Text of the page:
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Mace and Crown | May 24, 2018

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Don’t Panic

Don’t Panic

“Nevermind” Has Your Dose of Horror Game Therapy

A horror game’s quality is gauged by how well it can thoroughly unsettle a player, but what happens when getting scared means game over?

Through biofeedback technology, “Nevermind” monitors the player’s heartbeat and amps up difficulty as negative reinforcement, forcing them to control their fear to complete the game. 

Though still in beta, Developer and Creative Director Erin Reynolds recently posted “Nevermind’s” Kickstarter goal of $250,000 to fund the creation of a full-fledged game.  The finished product will provide entertainment as a narrative as well as therapy for stress, anxiety and psychological disorders.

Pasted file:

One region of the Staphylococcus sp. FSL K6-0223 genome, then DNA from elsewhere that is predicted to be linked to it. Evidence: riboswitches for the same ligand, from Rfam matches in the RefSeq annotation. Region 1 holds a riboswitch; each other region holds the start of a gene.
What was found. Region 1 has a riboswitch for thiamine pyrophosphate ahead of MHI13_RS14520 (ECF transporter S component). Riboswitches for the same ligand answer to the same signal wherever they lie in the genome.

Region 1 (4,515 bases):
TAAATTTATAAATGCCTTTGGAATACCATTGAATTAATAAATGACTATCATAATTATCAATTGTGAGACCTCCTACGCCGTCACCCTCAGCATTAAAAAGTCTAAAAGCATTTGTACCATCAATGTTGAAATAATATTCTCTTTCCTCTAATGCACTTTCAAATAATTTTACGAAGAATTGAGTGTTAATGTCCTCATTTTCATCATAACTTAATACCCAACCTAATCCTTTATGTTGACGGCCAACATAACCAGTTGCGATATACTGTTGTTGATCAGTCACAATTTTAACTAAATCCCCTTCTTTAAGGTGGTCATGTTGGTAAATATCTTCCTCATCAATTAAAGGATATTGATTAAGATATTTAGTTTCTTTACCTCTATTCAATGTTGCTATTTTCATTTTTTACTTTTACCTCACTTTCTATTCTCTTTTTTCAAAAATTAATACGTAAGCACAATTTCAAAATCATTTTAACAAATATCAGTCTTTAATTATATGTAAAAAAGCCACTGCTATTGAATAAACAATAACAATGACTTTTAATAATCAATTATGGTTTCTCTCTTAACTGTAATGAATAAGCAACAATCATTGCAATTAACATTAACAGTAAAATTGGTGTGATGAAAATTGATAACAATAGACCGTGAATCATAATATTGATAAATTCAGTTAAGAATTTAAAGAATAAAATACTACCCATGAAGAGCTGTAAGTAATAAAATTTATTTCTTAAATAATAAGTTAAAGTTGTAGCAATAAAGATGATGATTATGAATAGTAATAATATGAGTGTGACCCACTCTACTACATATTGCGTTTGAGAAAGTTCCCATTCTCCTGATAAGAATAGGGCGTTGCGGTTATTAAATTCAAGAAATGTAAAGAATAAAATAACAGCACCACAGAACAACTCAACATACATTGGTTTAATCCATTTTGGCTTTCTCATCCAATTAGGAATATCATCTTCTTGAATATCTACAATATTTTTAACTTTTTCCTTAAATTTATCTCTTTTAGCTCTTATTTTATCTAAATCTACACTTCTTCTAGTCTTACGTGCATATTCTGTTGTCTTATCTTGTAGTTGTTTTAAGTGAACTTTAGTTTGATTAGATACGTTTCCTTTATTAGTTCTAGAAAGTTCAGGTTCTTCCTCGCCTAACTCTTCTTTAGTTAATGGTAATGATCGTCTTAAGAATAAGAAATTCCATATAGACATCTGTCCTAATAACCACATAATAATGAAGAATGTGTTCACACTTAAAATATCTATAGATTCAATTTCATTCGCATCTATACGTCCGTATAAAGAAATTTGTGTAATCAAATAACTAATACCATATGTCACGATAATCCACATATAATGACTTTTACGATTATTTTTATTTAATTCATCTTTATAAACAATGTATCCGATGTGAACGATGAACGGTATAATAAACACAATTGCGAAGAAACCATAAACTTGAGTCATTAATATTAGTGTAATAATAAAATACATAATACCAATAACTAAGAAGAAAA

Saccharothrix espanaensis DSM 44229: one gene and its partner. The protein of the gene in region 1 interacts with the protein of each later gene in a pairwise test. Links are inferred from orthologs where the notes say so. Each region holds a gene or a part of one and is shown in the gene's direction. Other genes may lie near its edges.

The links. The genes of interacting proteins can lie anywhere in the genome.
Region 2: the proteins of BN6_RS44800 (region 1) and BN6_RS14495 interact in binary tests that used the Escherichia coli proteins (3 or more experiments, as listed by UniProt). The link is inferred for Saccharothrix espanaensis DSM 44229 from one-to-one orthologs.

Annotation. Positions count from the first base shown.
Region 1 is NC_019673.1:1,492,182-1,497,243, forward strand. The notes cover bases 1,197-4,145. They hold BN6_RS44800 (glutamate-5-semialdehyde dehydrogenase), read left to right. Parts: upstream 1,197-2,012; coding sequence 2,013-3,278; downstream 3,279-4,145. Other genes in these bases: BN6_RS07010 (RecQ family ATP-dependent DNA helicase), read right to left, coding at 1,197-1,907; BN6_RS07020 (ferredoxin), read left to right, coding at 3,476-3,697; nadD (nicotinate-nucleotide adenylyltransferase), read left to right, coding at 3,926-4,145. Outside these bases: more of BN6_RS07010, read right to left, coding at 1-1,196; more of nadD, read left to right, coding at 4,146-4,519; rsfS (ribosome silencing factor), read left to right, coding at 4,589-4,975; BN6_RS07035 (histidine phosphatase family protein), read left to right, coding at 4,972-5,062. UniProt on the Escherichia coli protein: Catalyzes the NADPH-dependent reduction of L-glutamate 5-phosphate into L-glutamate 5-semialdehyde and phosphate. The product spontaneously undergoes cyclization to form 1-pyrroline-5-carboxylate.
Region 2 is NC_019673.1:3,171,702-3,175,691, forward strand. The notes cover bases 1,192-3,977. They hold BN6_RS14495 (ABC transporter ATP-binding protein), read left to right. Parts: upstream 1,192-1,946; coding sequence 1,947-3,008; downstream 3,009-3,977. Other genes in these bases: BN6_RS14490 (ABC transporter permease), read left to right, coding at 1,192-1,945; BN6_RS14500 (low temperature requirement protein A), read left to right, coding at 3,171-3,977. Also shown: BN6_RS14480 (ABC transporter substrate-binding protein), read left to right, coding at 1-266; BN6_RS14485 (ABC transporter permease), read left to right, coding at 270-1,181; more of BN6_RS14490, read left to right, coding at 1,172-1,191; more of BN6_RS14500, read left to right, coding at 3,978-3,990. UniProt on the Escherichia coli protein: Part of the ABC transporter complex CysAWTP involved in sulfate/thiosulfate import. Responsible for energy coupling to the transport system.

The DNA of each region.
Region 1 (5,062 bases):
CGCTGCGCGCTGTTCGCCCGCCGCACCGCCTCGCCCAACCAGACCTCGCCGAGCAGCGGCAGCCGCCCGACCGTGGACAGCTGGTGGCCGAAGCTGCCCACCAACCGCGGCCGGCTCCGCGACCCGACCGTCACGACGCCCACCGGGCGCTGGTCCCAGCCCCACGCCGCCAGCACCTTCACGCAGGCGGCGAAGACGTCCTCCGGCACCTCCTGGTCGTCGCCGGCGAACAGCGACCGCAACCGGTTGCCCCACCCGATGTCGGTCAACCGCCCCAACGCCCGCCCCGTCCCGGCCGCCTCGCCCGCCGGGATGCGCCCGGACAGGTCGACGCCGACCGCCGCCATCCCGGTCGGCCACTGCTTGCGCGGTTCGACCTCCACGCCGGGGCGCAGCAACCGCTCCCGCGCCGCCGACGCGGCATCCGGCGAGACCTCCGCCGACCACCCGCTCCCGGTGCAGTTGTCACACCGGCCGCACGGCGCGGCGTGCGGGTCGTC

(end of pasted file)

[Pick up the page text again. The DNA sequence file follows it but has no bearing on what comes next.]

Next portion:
Reynolds began work on the project that would become “Nevermind” in 2011 as part of her master’s thesis at the University of Southern California. However, technology limitations at the time prevented her from sculpting her true vision. 

“I wanted to make a game that’s really fun to play but also gives back to the player,” said Reynolds. “It feels like stress management is something that almost all of us feel like we could work on more…so I was really excited about making a game that could help out a lot of people especially in such a significant way.”

Many biofeedback monitors she considered were either too expensive or failed to reliably sync with on-screen gameplay. Her ultimate decision, the Garmin heart-rate monitor, brought her dreams of immersive gameplay to reality.

The Garmin heart-rate monitor straps around the player’s chests and connects wirelessly to the computer through a USB hook. After monitoring the player’s heart rate, that information is sent to “Nevermind” so the game can tweak the scare factor depending on the consistency of the player’s heartbeat.